Our point:
If you're one of the 153 million at work, congrats.
If you're one of the 247,000 who lost a job in June, one of the 5 million the bureau calls long-term unemployed (27 weeks or more), or have been out of work some other period of time, we may have help for you, especially if you are a jilted journalist.
Check out our latest story on reinventing yourself. Lots of advice, particularly aimed at journalists, from career coach Madhu Krishnappa Maron.
Hope it helps.

Saturday, August 1, 2009

Corporate bedfellows

We knew something was amiss when we noticed news stories citing Wall Street Journal/NBC News polls.

Not a normal story topic for Jilted Journalists but perhaps something worth pursuing for our readers.

The particular topic here is how polling partnerships come about and what they mean.

For example recent national stories quote Washington Post/ABC News poll or USA Today/Gallup or CNN/USA Today. Some of those pairings have been around for years.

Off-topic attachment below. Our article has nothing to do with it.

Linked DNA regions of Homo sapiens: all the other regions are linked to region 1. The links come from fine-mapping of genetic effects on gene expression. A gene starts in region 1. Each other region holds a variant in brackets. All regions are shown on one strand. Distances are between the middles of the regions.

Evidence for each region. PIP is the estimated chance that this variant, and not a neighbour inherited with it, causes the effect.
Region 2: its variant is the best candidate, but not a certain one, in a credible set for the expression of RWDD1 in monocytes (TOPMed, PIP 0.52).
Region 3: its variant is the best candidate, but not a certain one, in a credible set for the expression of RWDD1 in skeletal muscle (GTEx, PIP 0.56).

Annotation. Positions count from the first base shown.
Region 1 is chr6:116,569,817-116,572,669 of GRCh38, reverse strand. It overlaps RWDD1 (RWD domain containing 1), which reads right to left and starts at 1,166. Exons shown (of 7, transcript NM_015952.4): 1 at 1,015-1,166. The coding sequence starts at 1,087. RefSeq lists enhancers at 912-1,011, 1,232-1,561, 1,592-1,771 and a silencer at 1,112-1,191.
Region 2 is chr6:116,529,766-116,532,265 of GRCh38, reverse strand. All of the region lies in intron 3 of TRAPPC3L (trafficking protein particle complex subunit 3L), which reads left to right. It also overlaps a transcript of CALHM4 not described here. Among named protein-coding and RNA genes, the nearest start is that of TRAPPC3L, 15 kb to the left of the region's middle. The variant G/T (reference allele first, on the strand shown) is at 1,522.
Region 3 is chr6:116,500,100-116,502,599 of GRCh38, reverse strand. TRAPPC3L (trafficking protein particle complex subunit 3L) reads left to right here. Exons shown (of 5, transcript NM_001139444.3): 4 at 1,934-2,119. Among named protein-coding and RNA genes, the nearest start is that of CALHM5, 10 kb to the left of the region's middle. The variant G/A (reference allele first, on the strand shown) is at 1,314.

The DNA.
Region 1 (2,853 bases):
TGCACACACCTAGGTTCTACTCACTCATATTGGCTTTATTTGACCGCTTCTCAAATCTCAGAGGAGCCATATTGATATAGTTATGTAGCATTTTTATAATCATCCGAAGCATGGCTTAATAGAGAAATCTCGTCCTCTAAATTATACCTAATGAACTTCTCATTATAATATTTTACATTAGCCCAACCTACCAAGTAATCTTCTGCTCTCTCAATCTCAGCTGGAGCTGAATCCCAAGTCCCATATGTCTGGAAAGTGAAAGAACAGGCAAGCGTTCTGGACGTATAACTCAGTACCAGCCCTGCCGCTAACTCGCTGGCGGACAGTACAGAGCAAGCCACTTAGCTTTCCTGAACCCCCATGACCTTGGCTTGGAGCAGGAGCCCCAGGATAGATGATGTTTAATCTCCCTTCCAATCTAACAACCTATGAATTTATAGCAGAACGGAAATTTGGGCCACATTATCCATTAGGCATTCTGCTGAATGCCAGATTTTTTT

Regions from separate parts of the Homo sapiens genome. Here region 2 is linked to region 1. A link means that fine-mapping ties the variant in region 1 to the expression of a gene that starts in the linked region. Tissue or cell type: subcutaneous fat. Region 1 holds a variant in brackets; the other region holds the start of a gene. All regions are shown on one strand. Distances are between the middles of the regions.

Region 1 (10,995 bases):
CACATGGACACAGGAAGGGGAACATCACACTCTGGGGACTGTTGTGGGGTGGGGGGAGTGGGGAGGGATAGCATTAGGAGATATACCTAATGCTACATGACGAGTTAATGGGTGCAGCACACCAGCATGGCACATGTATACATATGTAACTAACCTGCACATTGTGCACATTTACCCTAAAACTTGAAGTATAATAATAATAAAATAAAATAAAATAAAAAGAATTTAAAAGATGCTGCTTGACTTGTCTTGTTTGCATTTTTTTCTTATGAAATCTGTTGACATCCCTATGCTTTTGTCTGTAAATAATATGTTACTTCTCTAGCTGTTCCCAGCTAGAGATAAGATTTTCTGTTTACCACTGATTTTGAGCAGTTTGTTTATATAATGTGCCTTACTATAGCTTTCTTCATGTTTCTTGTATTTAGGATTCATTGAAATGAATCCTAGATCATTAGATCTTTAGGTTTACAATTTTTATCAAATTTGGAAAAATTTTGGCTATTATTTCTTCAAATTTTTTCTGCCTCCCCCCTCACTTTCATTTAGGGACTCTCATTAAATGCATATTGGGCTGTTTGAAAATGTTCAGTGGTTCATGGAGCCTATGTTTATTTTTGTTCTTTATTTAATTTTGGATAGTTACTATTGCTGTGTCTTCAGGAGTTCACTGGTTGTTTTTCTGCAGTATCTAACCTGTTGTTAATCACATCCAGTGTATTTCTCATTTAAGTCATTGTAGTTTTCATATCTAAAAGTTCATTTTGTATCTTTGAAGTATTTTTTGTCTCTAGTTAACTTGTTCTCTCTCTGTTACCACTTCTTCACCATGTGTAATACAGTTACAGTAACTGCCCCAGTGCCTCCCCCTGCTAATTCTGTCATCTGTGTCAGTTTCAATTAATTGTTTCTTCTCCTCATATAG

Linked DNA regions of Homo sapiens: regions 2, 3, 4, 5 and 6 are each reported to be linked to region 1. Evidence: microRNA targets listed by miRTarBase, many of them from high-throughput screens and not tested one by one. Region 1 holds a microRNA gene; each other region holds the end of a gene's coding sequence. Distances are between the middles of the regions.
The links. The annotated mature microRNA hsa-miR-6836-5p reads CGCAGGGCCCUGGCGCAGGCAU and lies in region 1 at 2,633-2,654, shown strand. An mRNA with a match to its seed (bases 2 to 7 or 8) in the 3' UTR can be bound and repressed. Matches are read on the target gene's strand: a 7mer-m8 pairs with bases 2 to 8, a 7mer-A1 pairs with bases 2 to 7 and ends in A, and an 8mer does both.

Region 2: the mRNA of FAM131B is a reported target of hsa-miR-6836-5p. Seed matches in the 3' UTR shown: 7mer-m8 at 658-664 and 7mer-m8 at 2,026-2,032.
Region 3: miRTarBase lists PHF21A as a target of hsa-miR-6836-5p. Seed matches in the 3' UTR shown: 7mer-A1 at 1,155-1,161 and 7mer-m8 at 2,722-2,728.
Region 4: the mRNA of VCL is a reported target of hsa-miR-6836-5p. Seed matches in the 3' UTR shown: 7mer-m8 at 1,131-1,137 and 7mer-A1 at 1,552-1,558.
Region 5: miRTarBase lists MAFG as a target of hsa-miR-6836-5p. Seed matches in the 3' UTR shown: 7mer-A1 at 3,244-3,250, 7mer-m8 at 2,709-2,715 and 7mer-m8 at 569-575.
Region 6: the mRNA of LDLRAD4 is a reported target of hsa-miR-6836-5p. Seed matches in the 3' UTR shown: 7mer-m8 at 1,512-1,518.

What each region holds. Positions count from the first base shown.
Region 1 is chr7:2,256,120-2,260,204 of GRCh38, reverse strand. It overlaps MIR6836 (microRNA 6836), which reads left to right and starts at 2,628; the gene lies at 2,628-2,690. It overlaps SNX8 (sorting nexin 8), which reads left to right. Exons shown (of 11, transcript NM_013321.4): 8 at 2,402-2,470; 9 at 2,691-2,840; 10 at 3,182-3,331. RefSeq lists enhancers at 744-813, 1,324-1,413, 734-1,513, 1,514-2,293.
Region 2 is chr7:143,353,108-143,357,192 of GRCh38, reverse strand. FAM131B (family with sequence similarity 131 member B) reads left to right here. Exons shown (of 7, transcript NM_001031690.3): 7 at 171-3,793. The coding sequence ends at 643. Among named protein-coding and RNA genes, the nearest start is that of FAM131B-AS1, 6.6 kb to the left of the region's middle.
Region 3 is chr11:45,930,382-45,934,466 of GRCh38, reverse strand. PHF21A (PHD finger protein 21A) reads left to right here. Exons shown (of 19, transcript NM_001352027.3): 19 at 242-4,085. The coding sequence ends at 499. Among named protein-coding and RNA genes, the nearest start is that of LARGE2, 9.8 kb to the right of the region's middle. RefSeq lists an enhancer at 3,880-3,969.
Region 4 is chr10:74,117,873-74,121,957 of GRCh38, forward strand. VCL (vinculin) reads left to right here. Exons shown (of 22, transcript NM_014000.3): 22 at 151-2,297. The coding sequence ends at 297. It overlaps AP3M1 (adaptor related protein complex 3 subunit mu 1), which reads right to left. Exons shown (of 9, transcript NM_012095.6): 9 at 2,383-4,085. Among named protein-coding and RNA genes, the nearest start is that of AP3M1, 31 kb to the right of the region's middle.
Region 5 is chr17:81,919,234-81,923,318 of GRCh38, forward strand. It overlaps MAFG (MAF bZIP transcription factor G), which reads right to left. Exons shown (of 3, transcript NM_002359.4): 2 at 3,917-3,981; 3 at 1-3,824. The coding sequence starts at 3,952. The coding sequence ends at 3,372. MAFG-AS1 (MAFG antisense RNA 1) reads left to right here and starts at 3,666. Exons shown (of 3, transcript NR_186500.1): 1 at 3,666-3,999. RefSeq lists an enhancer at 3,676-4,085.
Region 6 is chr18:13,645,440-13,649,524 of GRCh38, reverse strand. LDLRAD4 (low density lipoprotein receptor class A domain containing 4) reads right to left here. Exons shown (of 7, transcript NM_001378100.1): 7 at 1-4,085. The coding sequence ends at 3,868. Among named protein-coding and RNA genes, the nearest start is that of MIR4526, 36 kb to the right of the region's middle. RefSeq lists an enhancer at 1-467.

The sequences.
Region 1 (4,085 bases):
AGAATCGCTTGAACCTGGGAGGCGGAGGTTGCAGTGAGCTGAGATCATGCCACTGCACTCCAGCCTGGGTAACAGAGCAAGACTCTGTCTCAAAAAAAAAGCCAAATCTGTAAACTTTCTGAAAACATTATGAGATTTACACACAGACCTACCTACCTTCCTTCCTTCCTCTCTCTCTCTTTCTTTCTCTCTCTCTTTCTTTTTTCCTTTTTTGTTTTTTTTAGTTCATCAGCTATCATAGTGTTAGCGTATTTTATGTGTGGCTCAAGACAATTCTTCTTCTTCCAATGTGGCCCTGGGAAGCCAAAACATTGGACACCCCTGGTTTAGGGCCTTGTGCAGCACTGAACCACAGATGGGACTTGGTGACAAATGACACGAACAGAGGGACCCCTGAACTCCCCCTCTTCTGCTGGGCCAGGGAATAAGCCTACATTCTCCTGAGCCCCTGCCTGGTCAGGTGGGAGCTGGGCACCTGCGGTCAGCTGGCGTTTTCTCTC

The Wall Street Journal is paired with NBC News in recent polls on President Obama's health-care plan, Sarah Palin's political future and government spending, to name a few.

That seemed odd considering the venom usually spewed between arms of the companies' parents, Rupert Murdoch's News Corp. and GE. Particularly Fox News' O'Reilly and MSNBC's Olbermann.

Why wouldn't WSJ pair with FNC, we wondered?

Along comes The New York Times' Brian Stelter shedding some light on what's going on.

But are there even more reasons for the two organizations to get cozy?

Insights welcome in comments.